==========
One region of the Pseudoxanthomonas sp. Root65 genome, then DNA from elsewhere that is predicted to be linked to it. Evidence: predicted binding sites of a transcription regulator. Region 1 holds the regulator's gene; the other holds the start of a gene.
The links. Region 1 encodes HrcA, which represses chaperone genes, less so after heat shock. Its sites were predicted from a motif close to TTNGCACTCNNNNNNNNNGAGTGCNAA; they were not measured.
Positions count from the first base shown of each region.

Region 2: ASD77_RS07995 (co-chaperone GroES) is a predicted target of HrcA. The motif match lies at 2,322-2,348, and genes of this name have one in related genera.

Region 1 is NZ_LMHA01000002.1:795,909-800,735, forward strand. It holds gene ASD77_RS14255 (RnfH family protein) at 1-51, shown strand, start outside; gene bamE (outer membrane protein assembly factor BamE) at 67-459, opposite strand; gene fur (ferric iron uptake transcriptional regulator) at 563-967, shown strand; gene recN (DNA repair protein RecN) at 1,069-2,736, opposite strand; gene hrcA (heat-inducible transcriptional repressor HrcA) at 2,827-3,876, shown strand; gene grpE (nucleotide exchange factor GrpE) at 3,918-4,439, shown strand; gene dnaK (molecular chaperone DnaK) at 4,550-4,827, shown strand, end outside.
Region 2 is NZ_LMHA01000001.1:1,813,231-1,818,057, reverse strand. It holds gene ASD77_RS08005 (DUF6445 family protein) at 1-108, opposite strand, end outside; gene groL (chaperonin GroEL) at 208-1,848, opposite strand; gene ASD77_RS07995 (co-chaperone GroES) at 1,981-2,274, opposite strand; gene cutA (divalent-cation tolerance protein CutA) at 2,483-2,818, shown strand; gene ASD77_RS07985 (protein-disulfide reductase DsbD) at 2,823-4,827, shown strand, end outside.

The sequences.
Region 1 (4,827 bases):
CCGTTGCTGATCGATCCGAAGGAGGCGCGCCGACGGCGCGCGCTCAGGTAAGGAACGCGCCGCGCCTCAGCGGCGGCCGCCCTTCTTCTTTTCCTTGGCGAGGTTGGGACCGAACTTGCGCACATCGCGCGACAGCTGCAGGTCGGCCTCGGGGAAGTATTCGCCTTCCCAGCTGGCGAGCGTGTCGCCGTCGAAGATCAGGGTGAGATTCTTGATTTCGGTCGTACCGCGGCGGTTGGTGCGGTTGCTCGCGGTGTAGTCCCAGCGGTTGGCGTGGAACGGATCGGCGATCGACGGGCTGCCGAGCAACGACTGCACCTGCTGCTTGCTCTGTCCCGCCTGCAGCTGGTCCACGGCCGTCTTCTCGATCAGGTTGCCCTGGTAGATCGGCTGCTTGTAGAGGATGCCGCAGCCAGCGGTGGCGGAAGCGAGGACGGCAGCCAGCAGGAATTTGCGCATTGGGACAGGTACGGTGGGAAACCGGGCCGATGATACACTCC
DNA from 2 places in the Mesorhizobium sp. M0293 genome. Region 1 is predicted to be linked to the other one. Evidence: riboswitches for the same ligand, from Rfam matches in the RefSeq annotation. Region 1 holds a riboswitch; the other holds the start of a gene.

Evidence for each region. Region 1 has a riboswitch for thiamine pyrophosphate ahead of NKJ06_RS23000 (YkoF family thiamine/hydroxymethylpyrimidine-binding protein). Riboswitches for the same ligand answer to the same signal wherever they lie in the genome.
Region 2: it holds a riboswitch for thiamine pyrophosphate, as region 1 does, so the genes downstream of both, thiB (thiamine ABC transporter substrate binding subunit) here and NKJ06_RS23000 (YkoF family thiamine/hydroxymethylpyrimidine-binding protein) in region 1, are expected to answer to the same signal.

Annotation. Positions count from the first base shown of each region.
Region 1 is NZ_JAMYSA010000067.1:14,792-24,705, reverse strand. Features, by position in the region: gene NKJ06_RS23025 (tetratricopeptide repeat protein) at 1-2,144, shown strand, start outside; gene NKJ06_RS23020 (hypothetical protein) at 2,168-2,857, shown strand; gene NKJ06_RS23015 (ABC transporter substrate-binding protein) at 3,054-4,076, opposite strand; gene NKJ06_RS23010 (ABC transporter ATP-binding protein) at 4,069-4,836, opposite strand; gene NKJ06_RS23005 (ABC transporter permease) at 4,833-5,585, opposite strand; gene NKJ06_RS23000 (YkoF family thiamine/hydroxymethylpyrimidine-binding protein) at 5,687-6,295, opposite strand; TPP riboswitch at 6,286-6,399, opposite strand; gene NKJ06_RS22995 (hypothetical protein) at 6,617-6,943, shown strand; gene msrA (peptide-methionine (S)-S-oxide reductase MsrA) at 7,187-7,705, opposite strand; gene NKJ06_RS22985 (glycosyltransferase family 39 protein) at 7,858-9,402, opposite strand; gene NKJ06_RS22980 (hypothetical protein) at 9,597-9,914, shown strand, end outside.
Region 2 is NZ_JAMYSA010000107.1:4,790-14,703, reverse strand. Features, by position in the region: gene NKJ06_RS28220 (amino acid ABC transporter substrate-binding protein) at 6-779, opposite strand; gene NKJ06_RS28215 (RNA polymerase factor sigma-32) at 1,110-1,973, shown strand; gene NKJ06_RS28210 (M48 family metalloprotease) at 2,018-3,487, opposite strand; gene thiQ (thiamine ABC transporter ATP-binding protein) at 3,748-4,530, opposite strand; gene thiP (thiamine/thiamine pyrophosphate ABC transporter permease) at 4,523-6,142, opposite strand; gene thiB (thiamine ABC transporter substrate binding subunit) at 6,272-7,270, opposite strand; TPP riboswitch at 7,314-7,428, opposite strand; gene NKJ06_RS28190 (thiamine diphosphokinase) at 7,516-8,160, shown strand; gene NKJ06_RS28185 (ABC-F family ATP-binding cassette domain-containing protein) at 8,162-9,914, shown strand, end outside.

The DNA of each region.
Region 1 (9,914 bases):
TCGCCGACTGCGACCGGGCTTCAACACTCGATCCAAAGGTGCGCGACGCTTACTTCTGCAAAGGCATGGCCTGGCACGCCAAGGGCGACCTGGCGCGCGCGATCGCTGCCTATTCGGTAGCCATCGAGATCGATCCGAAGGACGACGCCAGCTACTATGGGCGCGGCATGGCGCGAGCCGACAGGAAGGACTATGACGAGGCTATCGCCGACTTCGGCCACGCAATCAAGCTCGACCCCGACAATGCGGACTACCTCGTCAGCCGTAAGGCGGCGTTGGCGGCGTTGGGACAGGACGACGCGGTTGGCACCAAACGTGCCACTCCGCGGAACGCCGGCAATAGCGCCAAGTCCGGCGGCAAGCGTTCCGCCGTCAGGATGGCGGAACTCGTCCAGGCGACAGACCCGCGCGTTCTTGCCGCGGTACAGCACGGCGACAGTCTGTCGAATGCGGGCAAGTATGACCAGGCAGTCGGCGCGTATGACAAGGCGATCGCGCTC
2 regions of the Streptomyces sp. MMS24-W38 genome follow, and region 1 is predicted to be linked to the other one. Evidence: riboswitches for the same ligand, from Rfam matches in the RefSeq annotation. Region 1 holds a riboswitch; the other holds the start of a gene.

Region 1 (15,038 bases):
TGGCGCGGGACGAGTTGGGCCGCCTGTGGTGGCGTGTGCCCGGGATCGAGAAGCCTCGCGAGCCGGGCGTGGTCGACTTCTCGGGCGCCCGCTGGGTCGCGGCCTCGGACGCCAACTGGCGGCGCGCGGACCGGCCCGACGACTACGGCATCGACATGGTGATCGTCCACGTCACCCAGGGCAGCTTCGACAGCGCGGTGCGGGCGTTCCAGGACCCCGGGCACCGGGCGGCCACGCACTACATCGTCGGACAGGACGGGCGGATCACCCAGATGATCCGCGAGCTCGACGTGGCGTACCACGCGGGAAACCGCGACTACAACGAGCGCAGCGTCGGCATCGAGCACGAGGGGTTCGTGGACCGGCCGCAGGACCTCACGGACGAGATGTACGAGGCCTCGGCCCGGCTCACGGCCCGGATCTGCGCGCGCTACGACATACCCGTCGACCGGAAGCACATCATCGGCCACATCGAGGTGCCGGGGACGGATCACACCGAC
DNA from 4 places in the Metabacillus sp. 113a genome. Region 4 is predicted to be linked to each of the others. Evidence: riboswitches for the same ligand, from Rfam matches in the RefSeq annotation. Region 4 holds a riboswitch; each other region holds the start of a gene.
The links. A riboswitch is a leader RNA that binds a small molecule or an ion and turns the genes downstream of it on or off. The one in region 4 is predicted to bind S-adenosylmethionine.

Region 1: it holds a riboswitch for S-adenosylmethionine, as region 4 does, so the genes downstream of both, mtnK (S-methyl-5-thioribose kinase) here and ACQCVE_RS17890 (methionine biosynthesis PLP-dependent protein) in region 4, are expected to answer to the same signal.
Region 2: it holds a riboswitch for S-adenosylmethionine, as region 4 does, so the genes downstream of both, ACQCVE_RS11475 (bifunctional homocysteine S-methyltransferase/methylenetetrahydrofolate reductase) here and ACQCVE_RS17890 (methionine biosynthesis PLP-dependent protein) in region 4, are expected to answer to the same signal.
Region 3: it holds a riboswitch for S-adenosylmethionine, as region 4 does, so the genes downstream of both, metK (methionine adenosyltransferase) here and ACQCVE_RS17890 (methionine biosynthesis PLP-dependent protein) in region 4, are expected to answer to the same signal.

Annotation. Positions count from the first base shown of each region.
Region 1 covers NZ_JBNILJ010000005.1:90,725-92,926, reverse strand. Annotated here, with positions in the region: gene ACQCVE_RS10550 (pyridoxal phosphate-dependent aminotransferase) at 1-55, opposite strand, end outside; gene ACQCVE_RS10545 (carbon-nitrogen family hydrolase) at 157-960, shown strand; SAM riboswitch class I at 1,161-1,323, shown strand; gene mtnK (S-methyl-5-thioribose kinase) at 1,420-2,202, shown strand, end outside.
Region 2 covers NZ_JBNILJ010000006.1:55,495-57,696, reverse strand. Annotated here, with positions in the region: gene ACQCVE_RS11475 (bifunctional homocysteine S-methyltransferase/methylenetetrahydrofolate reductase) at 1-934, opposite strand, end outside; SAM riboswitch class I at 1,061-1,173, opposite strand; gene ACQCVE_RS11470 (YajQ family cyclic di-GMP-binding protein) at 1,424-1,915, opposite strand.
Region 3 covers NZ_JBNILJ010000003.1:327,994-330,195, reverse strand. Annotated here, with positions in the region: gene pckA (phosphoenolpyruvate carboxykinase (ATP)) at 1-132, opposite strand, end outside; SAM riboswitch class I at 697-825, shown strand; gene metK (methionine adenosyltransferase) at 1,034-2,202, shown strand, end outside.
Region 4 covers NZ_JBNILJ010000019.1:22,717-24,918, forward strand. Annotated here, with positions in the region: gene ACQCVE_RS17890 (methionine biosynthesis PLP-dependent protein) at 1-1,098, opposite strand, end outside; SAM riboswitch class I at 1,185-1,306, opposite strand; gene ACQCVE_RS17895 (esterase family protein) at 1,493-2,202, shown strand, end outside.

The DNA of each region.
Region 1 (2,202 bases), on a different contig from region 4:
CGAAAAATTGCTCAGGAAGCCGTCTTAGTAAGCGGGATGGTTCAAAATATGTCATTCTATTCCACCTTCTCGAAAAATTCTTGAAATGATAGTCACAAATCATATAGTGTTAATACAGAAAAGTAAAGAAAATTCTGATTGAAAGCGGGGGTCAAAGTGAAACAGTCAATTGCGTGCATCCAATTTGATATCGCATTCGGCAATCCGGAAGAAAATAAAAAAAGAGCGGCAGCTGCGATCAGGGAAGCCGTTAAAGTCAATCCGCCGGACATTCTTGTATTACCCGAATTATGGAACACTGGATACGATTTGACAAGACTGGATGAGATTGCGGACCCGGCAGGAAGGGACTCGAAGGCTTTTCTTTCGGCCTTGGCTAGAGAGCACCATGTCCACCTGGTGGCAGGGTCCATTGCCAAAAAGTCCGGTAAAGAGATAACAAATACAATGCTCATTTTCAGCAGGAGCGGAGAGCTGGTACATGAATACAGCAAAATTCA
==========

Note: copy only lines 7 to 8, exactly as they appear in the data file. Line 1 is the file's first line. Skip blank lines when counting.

The sequences.
Region 1 (4,827 bases):